China’s Green Hydrogen Effort in 2020: Gearing Up for Commercialization

In China, “green” or renewable-based hydrogen’s commercialization may be getting closer to become a reality, with a growing number of solar and wind power-to-gas (P2G) projects emerged in the past few months.

Still, the renewable-based green hydrogen cannot compete in cost with the cheap grey and blue gas sources—from coal synthesis or petrochemical process. 

And, for most power developers in the country, renewable power-to-gas (Renewable P2G, or Renewable H2) projects are far from becoming an attractive investment, of which the internal rates of return are still below the 8% threshold needed for a final investment decision.  

However, a series of factors have been different, leading to a change of green hydrogen economics. 

The fact that renewable is moving to zero-subsidy territory is a critical factor. And Beijing’s fuel-cell subsidy package might have just provided some extra kick.  

As a result, industry players show a growing appetite for renewable P2G investment. 

Beijing Shifting Gear for Green Hydrogen 

Just a year ago, the green hydrogen economy appeared to be a distant future in China and a “hype” of the industry. [READ MORE: our analytical piece on China’s green hydrogen hype recently cited in the Guardian.]

However, some of the conditions have changed. 

Most important, Beijing signals a stronger commitment in hydrogen development, with the first national fuel cell subsidy scheme unleashed last month and a national strategy on the way.  

As a result, the energy industry has put up serious efforts in hydrogen development.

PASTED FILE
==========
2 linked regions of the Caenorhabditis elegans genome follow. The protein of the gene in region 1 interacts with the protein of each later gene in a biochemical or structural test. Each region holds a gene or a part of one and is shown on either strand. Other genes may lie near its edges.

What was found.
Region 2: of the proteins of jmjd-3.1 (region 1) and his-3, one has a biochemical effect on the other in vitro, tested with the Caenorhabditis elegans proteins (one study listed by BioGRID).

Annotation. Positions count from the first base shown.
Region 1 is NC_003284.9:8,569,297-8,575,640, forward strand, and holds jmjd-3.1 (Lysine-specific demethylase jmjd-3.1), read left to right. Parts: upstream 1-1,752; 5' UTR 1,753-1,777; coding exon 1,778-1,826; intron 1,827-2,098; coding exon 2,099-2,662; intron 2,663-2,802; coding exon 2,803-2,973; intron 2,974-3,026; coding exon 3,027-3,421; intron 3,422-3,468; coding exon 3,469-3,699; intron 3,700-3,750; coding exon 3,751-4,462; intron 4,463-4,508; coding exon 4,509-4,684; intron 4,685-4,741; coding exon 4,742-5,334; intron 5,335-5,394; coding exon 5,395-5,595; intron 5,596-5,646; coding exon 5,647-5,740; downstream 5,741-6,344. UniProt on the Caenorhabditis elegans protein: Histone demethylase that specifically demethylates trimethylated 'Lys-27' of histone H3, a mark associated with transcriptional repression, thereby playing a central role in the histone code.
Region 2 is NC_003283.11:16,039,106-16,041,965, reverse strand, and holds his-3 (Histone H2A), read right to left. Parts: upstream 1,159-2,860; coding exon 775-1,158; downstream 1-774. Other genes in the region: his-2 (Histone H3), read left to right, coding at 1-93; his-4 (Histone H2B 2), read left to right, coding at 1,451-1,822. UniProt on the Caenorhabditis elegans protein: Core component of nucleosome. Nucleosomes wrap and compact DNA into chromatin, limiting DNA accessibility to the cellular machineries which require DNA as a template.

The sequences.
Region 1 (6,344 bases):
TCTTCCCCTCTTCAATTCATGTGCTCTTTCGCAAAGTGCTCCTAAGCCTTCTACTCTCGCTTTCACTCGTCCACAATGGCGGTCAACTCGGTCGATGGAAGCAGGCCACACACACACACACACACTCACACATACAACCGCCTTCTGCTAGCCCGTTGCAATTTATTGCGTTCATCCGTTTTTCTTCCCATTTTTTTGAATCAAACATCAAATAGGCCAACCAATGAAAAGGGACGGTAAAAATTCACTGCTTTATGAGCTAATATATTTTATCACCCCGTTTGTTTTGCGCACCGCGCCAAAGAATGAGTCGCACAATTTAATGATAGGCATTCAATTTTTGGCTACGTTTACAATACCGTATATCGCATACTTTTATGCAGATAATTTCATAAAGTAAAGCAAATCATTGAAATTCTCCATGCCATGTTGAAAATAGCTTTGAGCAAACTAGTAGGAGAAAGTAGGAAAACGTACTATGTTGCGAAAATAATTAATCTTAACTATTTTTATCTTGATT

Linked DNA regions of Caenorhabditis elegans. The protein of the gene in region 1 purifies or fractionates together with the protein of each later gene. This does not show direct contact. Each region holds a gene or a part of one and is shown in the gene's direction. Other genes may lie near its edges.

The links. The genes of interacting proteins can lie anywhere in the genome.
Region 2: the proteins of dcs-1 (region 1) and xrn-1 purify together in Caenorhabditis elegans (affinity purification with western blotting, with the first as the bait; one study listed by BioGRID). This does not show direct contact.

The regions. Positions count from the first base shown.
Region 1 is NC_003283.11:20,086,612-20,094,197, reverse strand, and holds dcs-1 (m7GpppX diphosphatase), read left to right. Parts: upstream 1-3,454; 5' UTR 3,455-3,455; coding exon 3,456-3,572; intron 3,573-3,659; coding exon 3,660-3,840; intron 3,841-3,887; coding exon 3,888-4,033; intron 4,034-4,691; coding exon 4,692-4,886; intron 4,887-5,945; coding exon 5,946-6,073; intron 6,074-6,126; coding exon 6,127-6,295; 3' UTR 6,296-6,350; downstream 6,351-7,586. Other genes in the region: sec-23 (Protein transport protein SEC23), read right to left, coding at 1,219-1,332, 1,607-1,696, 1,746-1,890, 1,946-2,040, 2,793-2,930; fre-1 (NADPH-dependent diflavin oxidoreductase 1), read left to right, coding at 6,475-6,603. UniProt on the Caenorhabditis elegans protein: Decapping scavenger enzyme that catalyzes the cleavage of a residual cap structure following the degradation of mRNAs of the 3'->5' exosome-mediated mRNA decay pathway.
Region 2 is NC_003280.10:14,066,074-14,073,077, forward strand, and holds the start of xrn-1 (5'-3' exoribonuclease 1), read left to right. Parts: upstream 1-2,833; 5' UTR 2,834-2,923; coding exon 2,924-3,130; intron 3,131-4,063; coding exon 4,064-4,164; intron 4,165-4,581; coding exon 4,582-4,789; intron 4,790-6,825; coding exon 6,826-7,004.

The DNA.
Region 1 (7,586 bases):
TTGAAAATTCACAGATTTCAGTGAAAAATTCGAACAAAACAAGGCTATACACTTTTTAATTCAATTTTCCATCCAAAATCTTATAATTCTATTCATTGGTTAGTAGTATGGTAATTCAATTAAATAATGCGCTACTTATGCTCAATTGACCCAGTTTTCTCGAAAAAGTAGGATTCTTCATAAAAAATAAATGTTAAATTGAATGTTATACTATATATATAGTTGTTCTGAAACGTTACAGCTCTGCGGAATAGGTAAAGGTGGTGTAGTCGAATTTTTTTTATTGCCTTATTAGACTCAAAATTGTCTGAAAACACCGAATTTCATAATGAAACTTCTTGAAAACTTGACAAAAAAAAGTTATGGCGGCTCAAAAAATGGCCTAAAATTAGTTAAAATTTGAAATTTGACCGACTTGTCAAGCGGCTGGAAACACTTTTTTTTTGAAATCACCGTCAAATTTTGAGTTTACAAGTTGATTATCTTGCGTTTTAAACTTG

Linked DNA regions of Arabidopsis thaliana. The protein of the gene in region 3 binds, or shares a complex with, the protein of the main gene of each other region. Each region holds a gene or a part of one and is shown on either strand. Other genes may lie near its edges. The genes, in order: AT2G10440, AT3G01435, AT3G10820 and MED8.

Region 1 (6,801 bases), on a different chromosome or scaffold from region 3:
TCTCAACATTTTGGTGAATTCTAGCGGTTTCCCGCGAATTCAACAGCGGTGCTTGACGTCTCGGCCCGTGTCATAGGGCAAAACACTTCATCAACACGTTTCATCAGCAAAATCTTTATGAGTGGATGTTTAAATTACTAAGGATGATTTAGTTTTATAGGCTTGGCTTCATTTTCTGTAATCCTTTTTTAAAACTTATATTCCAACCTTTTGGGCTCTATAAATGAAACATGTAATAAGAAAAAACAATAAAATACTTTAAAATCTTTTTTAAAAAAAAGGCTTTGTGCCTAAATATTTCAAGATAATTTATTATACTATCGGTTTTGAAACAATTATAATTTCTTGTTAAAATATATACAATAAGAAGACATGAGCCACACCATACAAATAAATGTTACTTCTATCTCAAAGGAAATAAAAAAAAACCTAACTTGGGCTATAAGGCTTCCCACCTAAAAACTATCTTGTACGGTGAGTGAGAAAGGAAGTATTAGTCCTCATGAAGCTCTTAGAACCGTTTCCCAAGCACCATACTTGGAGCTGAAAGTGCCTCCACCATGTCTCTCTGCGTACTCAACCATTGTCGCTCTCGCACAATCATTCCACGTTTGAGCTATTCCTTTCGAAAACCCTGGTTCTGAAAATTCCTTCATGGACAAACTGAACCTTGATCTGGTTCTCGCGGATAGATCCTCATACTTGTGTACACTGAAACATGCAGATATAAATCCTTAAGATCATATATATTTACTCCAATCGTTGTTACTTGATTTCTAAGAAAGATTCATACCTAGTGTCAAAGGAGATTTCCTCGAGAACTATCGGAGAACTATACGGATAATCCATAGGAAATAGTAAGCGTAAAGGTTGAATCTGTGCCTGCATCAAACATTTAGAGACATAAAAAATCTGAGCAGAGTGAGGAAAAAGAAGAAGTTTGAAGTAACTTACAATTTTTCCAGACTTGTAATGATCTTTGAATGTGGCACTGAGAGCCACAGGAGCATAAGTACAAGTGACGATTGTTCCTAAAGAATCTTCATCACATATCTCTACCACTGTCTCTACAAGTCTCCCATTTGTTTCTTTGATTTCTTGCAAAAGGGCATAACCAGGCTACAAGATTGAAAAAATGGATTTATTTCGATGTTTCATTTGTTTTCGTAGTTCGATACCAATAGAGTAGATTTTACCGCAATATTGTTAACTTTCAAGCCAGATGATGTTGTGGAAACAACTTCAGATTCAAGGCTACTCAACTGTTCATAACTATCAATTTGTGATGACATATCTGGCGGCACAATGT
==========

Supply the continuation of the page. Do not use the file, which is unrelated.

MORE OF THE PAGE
And, notably, “green” or renewable hydrogen—despite as a frontier area—has already attracted growing investment interest and political support. 

Subtle Policy Change Regarding Green Hydrogen 

China has not yet established a national-level guideline regarding the “colour”—the production methods or the carbon emission of—hydrogen production.

However, “green” hydrogen—renewable power-to-gas—has already appeared in Beijing’s final draft of the fuel cell subsidy policy, which is introduced on Sep.  

[READ More: our breakdown of the city-based fuel-cell demonstration subsidy scheme.] 

In the policy, the Ministry of Finance and four central regulators would provide up-to ¥1.7b funding to ten “fuel cell demonstration” regions (cities or city alliances). In the coming months, at least some 20 cities would to compete for the funding. 

Green hydrogen is not a critical metrics in this competition—or Beijing’s selection of the ten demonstration region. Nevertheless, areas capable of providing “low-carbon” hydrogen could enjoy a higher score in the contest and a chance of higher amounts of funding.

Notably, “low-carbon” was not a consideration in Bejing’s former subsidy draft (feedback-asking version released at Apr). But the final subsidy set up has incorporated the concept. 

The subtle change marks a growing awareness of the significance of the “colour” of the hydrogen gas source. 

Locals Leading the Renewable Hydrogen Policymaking

Prior to Being’s subtle change of position, in fact, several local governments have established hydrogen that encourages the use of green hydrogen and the adoption of renewable P2G. 

Local governments, in that sense, have been one step ahead. The key regions with a clear interest in green hydrogen application:

  • Guangdong province: released a “New Energy Industry Fostering Plan” for the coming 14th Five-year plan period (2021-2025). The province promised—despite in vague terms—to promote chemical by-product hydrogen source and “clean-energy-based” H2 production. 
  • Hebei province: the renewable rich province is home to four renewable P2G projects, all of which have been listed in the provincial “priority” energy project list.